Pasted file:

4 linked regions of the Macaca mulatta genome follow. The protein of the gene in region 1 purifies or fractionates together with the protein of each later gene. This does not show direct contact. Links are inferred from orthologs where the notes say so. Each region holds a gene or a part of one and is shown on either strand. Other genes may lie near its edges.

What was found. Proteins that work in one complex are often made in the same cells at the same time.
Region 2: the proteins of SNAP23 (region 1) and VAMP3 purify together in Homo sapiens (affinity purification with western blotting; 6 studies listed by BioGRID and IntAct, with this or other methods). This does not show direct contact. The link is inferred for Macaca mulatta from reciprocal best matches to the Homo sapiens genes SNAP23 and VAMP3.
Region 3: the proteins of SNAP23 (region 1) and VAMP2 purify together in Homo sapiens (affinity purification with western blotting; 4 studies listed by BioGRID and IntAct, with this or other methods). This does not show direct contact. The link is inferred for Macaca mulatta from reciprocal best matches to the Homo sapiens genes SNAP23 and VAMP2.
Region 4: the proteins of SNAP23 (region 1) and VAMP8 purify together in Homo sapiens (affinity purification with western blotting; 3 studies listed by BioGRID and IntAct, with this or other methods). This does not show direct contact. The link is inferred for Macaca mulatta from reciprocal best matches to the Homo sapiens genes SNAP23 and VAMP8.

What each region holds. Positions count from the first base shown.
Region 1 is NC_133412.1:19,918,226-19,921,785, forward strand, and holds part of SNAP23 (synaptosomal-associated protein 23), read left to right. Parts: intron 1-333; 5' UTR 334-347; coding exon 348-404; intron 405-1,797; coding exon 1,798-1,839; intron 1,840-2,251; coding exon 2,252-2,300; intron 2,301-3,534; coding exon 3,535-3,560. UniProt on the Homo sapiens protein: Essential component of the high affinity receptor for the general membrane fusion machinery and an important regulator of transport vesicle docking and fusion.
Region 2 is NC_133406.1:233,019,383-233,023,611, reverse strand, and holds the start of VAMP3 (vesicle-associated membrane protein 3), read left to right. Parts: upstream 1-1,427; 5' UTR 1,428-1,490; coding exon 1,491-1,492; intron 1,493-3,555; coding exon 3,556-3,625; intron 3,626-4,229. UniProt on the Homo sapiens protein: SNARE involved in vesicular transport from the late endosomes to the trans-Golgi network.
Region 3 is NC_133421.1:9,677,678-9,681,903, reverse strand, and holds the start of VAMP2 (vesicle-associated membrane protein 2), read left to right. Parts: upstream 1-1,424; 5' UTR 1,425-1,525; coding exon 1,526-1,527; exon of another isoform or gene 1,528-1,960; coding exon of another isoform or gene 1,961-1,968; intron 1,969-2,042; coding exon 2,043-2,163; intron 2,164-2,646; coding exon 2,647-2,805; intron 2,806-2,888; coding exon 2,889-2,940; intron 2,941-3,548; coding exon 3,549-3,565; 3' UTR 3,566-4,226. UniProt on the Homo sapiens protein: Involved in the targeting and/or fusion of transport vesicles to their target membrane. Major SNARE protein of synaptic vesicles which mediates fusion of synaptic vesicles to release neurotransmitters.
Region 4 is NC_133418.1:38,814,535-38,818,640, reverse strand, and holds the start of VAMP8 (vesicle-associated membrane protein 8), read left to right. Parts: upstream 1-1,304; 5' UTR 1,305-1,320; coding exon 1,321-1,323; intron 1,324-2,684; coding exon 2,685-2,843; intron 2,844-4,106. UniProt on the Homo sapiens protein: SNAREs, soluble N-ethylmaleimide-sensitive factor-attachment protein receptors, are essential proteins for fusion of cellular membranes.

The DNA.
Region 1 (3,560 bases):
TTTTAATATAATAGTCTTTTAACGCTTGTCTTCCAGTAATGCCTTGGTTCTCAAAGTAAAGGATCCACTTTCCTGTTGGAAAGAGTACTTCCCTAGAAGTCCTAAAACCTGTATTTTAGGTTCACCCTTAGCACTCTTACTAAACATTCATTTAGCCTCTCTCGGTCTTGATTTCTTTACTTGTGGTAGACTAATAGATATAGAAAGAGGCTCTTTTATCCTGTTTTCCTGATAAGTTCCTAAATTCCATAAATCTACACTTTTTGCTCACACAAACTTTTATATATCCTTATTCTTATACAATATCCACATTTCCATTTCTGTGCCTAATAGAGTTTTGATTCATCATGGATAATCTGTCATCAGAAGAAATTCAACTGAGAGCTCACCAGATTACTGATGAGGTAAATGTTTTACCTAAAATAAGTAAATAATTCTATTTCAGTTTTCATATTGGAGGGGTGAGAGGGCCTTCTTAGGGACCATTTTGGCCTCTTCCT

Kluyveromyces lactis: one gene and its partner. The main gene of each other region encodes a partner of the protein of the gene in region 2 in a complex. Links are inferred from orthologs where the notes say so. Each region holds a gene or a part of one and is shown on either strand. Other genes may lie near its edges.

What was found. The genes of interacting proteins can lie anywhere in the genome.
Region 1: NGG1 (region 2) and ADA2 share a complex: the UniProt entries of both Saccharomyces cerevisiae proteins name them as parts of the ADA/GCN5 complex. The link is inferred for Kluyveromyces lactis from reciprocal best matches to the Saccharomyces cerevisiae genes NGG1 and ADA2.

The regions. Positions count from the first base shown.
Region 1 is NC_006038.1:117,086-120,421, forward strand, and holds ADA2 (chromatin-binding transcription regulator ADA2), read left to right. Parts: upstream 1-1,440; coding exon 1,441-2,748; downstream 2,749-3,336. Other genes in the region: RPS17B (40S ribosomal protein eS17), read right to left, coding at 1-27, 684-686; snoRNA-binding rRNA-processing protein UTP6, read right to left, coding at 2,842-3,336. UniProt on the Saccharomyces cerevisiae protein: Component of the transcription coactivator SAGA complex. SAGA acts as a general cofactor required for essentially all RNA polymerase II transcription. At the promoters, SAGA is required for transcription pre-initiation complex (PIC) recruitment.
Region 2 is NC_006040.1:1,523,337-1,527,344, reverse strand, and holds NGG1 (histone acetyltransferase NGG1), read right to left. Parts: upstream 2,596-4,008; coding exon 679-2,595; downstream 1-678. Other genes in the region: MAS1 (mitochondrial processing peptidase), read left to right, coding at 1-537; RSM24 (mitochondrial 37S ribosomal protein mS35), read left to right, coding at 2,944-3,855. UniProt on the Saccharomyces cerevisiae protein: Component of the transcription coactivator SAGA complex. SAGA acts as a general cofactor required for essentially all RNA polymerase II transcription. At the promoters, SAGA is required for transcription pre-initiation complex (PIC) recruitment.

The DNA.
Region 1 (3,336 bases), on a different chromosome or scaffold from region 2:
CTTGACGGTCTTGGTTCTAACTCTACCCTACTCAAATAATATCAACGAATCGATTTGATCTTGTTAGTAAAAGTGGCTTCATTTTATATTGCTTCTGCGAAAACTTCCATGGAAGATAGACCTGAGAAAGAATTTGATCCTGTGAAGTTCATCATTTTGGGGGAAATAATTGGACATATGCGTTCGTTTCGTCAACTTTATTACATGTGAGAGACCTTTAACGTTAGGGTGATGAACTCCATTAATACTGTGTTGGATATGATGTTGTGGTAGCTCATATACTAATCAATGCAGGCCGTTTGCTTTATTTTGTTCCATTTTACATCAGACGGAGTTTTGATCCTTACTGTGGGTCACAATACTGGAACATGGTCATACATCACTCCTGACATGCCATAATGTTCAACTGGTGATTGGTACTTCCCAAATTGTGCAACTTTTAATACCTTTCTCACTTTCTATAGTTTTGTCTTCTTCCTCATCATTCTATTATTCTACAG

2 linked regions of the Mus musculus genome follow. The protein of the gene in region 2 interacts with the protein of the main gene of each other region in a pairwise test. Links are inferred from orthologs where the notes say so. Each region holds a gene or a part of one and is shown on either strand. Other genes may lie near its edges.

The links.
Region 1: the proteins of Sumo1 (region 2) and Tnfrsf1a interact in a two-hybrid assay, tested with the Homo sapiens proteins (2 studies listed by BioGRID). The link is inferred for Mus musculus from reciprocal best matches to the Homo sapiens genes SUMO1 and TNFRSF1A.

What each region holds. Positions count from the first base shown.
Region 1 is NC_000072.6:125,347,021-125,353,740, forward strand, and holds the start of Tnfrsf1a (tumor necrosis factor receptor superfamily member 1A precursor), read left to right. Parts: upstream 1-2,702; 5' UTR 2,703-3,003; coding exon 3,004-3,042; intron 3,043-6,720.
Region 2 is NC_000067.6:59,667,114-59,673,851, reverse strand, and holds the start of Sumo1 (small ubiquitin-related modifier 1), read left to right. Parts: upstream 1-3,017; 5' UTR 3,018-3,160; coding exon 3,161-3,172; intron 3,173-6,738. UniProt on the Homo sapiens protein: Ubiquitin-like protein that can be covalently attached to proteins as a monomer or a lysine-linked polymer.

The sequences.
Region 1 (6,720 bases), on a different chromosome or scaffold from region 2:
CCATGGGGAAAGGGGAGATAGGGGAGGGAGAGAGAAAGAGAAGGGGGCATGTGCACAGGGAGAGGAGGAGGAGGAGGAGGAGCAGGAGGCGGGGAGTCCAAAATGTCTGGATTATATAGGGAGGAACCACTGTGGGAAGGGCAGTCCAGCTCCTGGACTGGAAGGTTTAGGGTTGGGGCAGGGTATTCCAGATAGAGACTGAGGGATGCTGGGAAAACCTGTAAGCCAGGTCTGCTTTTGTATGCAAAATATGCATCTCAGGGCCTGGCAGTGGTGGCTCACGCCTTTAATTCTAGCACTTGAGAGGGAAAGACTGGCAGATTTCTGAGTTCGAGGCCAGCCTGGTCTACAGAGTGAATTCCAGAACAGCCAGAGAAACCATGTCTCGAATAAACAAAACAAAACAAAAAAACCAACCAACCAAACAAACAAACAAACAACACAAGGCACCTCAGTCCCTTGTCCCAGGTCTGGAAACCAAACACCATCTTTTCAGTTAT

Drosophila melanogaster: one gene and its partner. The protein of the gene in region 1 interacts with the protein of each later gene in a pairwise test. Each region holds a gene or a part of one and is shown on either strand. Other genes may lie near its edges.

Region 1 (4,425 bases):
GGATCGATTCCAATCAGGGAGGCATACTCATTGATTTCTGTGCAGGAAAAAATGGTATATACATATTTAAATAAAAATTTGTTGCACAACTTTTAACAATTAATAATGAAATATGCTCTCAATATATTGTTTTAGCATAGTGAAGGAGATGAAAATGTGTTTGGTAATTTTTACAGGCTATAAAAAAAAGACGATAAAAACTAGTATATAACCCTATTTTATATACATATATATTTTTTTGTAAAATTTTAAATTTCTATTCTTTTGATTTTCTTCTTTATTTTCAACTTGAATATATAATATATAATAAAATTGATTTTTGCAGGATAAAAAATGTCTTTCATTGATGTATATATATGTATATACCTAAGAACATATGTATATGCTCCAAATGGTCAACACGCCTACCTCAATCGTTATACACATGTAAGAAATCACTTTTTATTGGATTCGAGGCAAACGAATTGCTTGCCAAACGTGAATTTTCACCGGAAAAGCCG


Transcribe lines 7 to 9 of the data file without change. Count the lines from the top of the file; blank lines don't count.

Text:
Region 1 is NC_133412.1:19,918,226-19,921,785, forward strand, and holds part of SNAP23 (synaptosomal-associated protein 23), read left to right. Parts: intron 1-333; 5' UTR 334-347; coding exon 348-404; intron 405-1,797; coding exon 1,798-1,839; intron 1,840-2,251; coding exon 2,252-2,300; intron 2,301-3,534; coding exon 3,535-3,560. UniProt on the Homo sapiens protein: Essential component of the high affinity receptor for the general membrane fusion machinery and an important regulator of transport vesicle docking and fusion.
Region 2 is NC_133406.1:233,019,383-233,023,611, reverse strand, and holds the start of VAMP3 (vesicle-associated membrane protein 3), read left to right. Parts: upstream 1-1,427; 5' UTR 1,428-1,490; coding exon 1,491-1,492; intron 1,493-3,555; coding exon 3,556-3,625; intron 3,626-4,229. UniProt on the Homo sapiens protein: SNARE involved in vesicular transport from the late endosomes to the trans-Golgi network.
Region 3 is NC_133421.1:9,677,678-9,681,903, reverse strand, and holds the start of VAMP2 (vesicle-associated membrane protein 2), read left to right. Parts: upstream 1-1,424; 5' UTR 1,425-1,525; coding exon 1,526-1,527; exon of another isoform or gene 1,528-1,960; coding exon of another isoform or gene 1,961-1,968; intron 1,969-2,042; coding exon 2,043-2,163; intron 2,164-2,646; coding exon 2,647-2,805; intron 2,806-2,888; coding exon 2,889-2,940; intron 2,941-3,548; coding exon 3,549-3,565; 3' UTR 3,566-4,226. UniProt on the Homo sapiens protein: Involved in the targeting and/or fusion of transport vesicles to their target membrane. Major SNARE protein of synaptic vesicles which mediates fusion of synaptic vesicles to release neurotransmitters.